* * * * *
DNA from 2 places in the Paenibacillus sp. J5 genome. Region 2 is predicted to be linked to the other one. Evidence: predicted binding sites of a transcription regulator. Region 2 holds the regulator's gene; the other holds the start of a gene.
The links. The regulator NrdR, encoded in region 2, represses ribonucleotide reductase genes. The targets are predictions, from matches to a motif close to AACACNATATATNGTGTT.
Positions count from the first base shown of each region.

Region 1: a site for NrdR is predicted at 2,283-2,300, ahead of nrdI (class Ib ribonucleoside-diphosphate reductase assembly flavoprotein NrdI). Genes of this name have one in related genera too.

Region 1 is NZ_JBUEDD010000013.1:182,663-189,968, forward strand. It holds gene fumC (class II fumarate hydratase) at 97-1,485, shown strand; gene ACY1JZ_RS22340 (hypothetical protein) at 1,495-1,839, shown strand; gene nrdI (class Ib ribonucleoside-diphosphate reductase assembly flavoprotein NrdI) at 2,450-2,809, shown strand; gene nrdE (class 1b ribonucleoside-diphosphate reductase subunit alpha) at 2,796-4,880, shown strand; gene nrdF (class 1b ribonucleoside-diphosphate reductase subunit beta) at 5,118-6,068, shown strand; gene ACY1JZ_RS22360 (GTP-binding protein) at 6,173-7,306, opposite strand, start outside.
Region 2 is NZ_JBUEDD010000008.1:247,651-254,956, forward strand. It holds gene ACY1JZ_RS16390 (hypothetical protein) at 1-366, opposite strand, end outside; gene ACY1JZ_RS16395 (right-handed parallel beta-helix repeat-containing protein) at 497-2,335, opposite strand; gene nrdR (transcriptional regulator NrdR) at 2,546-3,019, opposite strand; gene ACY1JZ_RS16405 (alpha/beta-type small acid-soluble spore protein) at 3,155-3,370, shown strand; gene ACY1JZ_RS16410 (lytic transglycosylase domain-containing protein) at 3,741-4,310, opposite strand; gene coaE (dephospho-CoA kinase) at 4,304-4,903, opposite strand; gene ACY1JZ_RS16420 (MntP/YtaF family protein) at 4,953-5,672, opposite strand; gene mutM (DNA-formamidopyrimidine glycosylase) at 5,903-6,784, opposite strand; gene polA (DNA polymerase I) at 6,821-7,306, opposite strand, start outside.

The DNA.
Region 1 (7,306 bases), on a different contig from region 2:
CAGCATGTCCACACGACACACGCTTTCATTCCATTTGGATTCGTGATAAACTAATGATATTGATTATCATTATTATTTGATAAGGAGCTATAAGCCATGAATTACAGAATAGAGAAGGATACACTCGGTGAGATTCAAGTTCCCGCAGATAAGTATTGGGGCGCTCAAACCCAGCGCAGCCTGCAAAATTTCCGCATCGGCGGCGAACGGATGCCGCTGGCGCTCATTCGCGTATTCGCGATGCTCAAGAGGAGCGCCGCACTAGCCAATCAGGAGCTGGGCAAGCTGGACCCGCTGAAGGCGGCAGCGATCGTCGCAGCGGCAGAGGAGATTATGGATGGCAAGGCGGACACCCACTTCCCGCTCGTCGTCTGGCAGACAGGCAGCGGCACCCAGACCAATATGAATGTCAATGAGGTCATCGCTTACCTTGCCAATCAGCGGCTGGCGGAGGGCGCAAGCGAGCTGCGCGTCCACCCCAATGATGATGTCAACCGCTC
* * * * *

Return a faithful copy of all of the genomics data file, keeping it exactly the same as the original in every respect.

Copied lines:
DNA from 2 places in the Paenibacillus sp. J5 genome. Region 2 is predicted to be linked to the other one. Evidence: predicted binding sites of a transcription regulator. Region 2 holds the regulator's gene; the other holds the start of a gene.
The links. The regulator NrdR, encoded in region 2, represses ribonucleotide reductase genes. The targets are predictions, from matches to a motif close to AACACNATATATNGTGTT.
Positions count from the first base shown of each region.

Region 1: a site for NrdR is predicted at 2,283-2,300, ahead of nrdI (class Ib ribonucleoside-diphosphate reductase assembly flavoprotein NrdI). Genes of this name have one in related genera too.

Region 1 is NZ_JBUEDD010000013.1:182,663-189,968, forward strand. It holds gene fumC (class II fumarate hydratase) at 97-1,485, shown strand; gene ACY1JZ_RS22340 (hypothetical protein) at 1,495-1,839, shown strand; gene nrdI (class Ib ribonucleoside-diphosphate reductase assembly flavoprotein NrdI) at 2,450-2,809, shown strand; gene nrdE (class 1b ribonucleoside-diphosphate reductase subunit alpha) at 2,796-4,880, shown strand; gene nrdF (class 1b ribonucleoside-diphosphate reductase subunit beta) at 5,118-6,068, shown strand; gene ACY1JZ_RS22360 (GTP-binding protein) at 6,173-7,306, opposite strand, start outside.
Region 2 is NZ_JBUEDD010000008.1:247,651-254,956, forward strand. It holds gene ACY1JZ_RS16390 (hypothetical protein) at 1-366, opposite strand, end outside; gene ACY1JZ_RS16395 (right-handed parallel beta-helix repeat-containing protein) at 497-2,335, opposite strand; gene nrdR (transcriptional regulator NrdR) at 2,546-3,019, opposite strand; gene ACY1JZ_RS16405 (alpha/beta-type small acid-soluble spore protein) at 3,155-3,370, shown strand; gene ACY1JZ_RS16410 (lytic transglycosylase domain-containing protein) at 3,741-4,310, opposite strand; gene coaE (dephospho-CoA kinase) at 4,304-4,903, opposite strand; gene ACY1JZ_RS16420 (MntP/YtaF family protein) at 4,953-5,672, opposite strand; gene mutM (DNA-formamidopyrimidine glycosylase) at 5,903-6,784, opposite strand; gene polA (DNA polymerase I) at 6,821-7,306, opposite strand, start outside.

The DNA.
Region 1 (7,306 bases), on a different contig from region 2:
CAGCATGTCCACACGACACACGCTTTCATTCCATTTGGATTCGTGATAAACTAATGATATTGATTATCATTATTATTTGATAAGGAGCTATAAGCCATGAATTACAGAATAGAGAAGGATACACTCGGTGAGATTCAAGTTCCCGCAGATAAGTATTGGGGCGCTCAAACCCAGCGCAGCCTGCAAAATTTCCGCATCGGCGGCGAACGGATGCCGCTGGCGCTCATTCGCGTATTCGCGATGCTCAAGAGGAGCGCCGCACTAGCCAATCAGGAGCTGGGCAAGCTGGACCCGCTGAAGGCGGCAGCGATCGTCGCAGCGGCAGAGGAGATTATGGATGGCAAGGCGGACACCCACTTCCCGCTCGTCGTCTGGCAGACAGGCAGCGGCACCCAGACCAATATGAATGTCAATGAGGTCATCGCTTACCTTGCCAATCAGCGGCTGGCGGAGGGCGCAAGCGAGCTGCGCGTCCACCCCAATGATGATGTCAACCGCTC